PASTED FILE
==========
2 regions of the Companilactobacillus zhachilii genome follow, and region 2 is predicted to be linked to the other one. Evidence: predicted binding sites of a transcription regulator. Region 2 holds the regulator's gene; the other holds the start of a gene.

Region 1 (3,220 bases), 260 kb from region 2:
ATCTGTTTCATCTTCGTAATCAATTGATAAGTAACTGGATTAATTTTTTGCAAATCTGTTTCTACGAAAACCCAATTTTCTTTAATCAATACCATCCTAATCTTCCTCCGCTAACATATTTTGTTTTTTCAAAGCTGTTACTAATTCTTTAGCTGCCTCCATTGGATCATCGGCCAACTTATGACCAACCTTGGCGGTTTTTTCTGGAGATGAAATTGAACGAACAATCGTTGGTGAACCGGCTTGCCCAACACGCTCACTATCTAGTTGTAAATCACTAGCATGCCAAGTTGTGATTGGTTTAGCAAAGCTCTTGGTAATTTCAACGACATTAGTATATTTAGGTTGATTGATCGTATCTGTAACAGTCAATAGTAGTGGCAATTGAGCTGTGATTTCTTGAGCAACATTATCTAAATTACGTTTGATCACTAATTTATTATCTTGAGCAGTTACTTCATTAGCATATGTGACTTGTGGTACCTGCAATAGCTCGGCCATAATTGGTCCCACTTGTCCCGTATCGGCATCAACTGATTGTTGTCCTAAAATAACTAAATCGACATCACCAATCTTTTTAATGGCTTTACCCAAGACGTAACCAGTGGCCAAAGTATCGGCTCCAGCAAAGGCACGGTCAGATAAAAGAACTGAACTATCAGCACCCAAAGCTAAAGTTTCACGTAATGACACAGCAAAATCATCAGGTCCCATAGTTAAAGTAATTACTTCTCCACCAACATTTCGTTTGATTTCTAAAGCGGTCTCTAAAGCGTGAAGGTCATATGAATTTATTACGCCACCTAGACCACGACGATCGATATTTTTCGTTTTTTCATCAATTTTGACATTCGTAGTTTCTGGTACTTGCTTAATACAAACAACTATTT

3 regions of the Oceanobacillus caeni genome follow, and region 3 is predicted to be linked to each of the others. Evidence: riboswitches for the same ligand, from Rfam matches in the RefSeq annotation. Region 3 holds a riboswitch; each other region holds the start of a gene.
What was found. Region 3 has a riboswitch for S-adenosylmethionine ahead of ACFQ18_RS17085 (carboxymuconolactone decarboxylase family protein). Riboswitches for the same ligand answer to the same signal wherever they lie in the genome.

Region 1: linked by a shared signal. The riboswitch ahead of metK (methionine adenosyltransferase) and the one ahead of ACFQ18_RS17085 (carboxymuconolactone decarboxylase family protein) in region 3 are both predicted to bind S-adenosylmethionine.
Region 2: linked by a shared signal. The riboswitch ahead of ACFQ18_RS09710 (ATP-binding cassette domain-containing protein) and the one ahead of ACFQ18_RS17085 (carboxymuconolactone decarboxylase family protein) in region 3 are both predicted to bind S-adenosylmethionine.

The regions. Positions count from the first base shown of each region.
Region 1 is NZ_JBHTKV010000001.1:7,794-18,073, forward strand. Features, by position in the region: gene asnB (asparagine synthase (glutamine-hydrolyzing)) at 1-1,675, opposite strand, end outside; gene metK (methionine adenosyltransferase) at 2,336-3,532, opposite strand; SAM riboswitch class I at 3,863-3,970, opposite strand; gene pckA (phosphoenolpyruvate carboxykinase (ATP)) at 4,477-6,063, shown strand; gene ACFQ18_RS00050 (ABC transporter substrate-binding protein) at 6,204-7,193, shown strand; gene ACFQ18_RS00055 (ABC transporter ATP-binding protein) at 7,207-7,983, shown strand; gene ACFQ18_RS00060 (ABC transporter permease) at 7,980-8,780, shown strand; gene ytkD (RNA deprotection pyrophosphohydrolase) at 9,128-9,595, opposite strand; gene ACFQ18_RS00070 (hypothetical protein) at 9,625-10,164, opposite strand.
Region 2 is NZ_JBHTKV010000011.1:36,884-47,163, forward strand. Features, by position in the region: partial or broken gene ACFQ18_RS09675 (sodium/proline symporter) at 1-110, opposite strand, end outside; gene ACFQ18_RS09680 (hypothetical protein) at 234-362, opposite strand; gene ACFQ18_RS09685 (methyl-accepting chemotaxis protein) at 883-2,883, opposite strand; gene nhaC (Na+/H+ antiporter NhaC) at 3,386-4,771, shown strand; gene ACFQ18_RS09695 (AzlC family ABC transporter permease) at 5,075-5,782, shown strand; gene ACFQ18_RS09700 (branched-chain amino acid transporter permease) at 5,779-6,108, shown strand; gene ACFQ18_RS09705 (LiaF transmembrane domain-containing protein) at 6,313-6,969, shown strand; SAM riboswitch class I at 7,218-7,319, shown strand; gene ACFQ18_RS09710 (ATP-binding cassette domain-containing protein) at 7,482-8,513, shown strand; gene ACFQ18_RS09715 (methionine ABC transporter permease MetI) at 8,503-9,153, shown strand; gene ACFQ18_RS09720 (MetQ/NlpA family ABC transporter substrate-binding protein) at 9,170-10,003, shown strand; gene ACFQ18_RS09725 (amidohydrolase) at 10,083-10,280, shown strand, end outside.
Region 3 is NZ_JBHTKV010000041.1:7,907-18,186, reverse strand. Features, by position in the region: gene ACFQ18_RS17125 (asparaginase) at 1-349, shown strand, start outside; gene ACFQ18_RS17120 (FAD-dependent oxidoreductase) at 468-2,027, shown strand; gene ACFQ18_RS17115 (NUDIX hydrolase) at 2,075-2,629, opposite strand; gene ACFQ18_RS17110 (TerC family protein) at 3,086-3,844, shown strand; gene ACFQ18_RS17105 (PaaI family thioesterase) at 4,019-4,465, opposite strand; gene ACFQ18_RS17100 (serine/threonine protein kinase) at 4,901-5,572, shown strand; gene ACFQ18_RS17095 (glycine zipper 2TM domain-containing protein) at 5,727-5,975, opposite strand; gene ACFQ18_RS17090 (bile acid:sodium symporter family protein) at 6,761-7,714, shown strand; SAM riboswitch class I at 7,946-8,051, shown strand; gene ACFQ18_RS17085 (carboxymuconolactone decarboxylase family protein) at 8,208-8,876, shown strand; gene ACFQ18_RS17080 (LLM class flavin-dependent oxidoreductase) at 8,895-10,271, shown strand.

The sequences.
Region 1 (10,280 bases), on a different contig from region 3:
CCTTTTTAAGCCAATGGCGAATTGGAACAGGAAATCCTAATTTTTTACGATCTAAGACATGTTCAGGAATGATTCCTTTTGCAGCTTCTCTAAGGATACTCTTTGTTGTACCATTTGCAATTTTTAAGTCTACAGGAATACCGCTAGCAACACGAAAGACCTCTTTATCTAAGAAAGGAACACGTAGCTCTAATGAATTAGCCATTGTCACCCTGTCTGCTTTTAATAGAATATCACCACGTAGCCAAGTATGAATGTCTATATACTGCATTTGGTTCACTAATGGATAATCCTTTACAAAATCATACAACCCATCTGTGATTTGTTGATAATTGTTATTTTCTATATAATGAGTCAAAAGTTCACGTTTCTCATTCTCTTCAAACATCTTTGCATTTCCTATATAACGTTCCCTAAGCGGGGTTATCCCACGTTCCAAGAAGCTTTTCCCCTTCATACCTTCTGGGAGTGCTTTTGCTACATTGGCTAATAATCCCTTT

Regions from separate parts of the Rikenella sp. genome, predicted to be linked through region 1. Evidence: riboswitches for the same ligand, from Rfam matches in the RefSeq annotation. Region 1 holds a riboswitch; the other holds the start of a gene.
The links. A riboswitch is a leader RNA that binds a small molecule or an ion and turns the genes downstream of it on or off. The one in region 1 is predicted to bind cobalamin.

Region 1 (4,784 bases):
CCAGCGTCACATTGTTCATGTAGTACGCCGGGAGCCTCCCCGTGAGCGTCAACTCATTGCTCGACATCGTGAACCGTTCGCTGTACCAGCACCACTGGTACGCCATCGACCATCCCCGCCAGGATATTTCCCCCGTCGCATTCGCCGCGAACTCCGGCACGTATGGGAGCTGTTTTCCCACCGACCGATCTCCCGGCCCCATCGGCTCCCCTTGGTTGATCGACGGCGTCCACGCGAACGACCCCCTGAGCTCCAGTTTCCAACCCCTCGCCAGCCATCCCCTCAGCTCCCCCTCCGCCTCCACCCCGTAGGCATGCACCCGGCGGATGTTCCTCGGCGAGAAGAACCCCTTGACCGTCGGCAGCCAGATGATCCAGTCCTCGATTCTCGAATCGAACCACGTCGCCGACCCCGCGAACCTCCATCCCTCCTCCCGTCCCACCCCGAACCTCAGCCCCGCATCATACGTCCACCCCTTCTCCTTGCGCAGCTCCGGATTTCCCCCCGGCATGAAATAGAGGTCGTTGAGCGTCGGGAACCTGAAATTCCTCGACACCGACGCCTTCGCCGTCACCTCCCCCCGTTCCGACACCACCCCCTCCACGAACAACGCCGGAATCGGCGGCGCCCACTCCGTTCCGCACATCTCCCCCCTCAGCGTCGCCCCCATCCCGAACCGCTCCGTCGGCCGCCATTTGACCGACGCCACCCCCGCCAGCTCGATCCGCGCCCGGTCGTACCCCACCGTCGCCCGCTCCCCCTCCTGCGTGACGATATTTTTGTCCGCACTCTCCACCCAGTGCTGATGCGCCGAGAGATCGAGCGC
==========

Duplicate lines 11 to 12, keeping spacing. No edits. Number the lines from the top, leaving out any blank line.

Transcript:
Region 3 is NZ_JBHTKV010000041.1:7,907-18,186, reverse strand. Features, by position in the region: gene ACFQ18_RS17125 (asparaginase) at 1-349, shown strand, start outside; gene ACFQ18_RS17120 (FAD-dependent oxidoreductase) at 468-2,027, shown strand; gene ACFQ18_RS17115 (NUDIX hydrolase) at 2,075-2,629, opposite strand; gene ACFQ18_RS17110 (TerC family protein) at 3,086-3,844, shown strand; gene ACFQ18_RS17105 (PaaI family thioesterase) at 4,019-4,465, opposite strand; gene ACFQ18_RS17100 (serine/threonine protein kinase) at 4,901-5,572, shown strand; gene ACFQ18_RS17095 (glycine zipper 2TM domain-containing protein) at 5,727-5,975, opposite strand; gene ACFQ18_RS17090 (bile acid:sodium symporter family protein) at 6,761-7,714, shown strand; SAM riboswitch class I at 7,946-8,051, shown strand; gene ACFQ18_RS17085 (carboxymuconolactone decarboxylase family protein) at 8,208-8,876, shown strand; gene ACFQ18_RS17080 (LLM class flavin-dependent oxidoreductase) at 8,895-10,271, shown strand.

The sequences.